Lead author of the study, Dr Gary Arendash, a neuroscientist with the Florida ADRC, said that these new findings show that: "Caffeine could be a viable 'treatment' for established Alzheimer's disease, and not simply a protective strategy. That's important because caffeine is a safe drug for most people, it easily enters the brain, and it appears to directly affect the disease process," he added.
For the study, Arendesh and his colleagues observed 55 transgenic mice that had been genetically altered to develop symptoms of Alzheimer's disease. Behavior tests showed the mice showed signs of memory impairment when they reached 18 to 19 months old (this is equivalent to 70 in human years). At this stage they were put in two groups: one received caffeine in their drinking water and the other did not, they just continued with plain water.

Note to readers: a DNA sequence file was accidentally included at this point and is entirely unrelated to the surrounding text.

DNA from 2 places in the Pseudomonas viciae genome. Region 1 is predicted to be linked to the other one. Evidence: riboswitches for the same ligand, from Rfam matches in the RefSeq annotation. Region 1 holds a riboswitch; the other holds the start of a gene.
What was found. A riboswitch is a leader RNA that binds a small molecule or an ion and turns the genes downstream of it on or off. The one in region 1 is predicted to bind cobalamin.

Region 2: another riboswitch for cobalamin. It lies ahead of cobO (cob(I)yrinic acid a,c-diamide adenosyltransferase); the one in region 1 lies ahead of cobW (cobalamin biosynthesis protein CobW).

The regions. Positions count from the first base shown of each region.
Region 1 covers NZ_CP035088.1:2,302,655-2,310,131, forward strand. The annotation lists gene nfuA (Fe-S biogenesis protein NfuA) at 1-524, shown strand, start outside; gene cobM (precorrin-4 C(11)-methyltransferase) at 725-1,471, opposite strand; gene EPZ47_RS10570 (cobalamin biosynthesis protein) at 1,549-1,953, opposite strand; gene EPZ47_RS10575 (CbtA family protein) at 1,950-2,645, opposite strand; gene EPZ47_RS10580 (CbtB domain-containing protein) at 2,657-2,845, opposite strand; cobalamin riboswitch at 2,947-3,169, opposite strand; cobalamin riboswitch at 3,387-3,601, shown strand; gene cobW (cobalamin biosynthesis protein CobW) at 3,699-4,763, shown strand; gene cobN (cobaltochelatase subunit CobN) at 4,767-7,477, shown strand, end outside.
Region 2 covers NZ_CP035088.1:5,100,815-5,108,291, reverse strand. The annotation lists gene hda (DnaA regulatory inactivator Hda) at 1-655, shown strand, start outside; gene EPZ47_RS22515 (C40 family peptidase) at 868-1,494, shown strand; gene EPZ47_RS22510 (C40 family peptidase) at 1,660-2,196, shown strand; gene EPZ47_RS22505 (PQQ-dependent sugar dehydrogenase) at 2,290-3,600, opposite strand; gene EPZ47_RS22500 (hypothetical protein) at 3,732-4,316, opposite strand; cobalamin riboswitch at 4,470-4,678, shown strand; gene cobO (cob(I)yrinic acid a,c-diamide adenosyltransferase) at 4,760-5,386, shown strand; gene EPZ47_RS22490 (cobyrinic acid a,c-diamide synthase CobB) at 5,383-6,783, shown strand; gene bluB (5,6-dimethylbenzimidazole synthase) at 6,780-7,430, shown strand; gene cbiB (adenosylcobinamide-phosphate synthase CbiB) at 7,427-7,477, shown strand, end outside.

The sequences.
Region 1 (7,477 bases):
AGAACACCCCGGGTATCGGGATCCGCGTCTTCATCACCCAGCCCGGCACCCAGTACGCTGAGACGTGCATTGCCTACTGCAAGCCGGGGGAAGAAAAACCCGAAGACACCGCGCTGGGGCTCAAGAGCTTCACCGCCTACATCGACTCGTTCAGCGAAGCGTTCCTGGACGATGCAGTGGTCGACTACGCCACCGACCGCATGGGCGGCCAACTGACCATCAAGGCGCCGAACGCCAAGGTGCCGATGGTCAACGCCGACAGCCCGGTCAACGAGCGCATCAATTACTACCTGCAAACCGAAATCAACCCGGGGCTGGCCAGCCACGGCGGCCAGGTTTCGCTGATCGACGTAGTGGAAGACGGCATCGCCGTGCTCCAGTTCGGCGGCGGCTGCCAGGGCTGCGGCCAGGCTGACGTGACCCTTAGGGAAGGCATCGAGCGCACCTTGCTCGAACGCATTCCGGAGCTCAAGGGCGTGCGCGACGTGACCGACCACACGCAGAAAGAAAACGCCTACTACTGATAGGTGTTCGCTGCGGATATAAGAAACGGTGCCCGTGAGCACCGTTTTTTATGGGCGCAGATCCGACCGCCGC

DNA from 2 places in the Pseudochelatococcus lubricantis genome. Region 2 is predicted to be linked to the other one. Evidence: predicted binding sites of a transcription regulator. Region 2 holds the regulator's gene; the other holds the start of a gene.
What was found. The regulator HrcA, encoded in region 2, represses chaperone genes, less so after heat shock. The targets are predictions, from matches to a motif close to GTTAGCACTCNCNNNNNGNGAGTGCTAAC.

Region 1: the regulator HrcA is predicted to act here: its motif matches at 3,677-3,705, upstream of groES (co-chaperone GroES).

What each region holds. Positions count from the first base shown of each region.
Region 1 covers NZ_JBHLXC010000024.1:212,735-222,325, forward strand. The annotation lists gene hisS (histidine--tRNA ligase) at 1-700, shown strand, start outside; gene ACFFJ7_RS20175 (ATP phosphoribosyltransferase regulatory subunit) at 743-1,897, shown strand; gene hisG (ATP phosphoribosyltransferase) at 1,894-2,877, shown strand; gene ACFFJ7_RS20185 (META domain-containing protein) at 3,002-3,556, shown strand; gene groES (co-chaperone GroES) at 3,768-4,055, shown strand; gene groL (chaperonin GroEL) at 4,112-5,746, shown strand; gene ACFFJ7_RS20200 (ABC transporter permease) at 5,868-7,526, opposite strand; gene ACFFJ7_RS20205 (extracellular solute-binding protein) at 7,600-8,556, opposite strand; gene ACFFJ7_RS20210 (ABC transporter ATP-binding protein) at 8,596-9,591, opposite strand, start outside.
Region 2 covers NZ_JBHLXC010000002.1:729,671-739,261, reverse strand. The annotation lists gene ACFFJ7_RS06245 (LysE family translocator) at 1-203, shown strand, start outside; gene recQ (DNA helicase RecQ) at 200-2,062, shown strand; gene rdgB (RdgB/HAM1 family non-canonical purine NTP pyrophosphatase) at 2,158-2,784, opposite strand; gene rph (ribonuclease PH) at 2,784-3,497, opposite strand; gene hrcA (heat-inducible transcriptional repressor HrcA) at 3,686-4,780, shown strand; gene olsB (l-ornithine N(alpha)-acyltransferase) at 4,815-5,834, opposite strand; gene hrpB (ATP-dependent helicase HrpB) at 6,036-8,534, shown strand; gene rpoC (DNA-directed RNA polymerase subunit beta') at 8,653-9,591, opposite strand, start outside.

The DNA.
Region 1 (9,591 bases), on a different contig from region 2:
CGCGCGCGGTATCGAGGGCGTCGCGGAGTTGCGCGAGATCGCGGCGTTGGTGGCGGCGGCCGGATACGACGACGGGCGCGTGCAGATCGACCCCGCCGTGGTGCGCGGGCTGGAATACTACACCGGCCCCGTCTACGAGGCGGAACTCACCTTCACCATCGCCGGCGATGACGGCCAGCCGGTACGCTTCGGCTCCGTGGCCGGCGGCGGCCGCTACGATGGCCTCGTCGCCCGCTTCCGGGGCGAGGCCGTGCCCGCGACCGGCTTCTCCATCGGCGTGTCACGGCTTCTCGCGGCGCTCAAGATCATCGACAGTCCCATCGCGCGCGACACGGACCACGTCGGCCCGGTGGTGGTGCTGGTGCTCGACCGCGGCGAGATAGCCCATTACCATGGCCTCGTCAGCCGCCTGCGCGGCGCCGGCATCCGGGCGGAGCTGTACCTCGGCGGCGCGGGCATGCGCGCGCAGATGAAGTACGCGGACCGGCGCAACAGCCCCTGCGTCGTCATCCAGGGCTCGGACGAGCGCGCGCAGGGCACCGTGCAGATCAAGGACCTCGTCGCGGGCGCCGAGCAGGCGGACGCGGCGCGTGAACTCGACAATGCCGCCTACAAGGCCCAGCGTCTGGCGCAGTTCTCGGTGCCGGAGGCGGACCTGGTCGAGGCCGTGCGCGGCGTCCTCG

The caffeine group was given 500 mg of caffeine a day, the equivalent of five regular cups of coffee. After two months, the mice in the caffeine group did better on memory and thinking tests, and performed as well as mice of the same age without dementia, while the mice in the non-caffeine group continued to do poorly in the tests. When Arendash and colleagues examined the brains of the mice, they found that those of the caffeine group had nearly 50 per cent less beta-amyloid.
Alzheimer's disease affects nearly half of Americans over the age of 85, and together with other dementias it triples the healthcare costs for people over 65, according to figures from the Alzheimer's Association.If these findings can be replicated in larger, more robust trials in humans, the benefits will be enormous.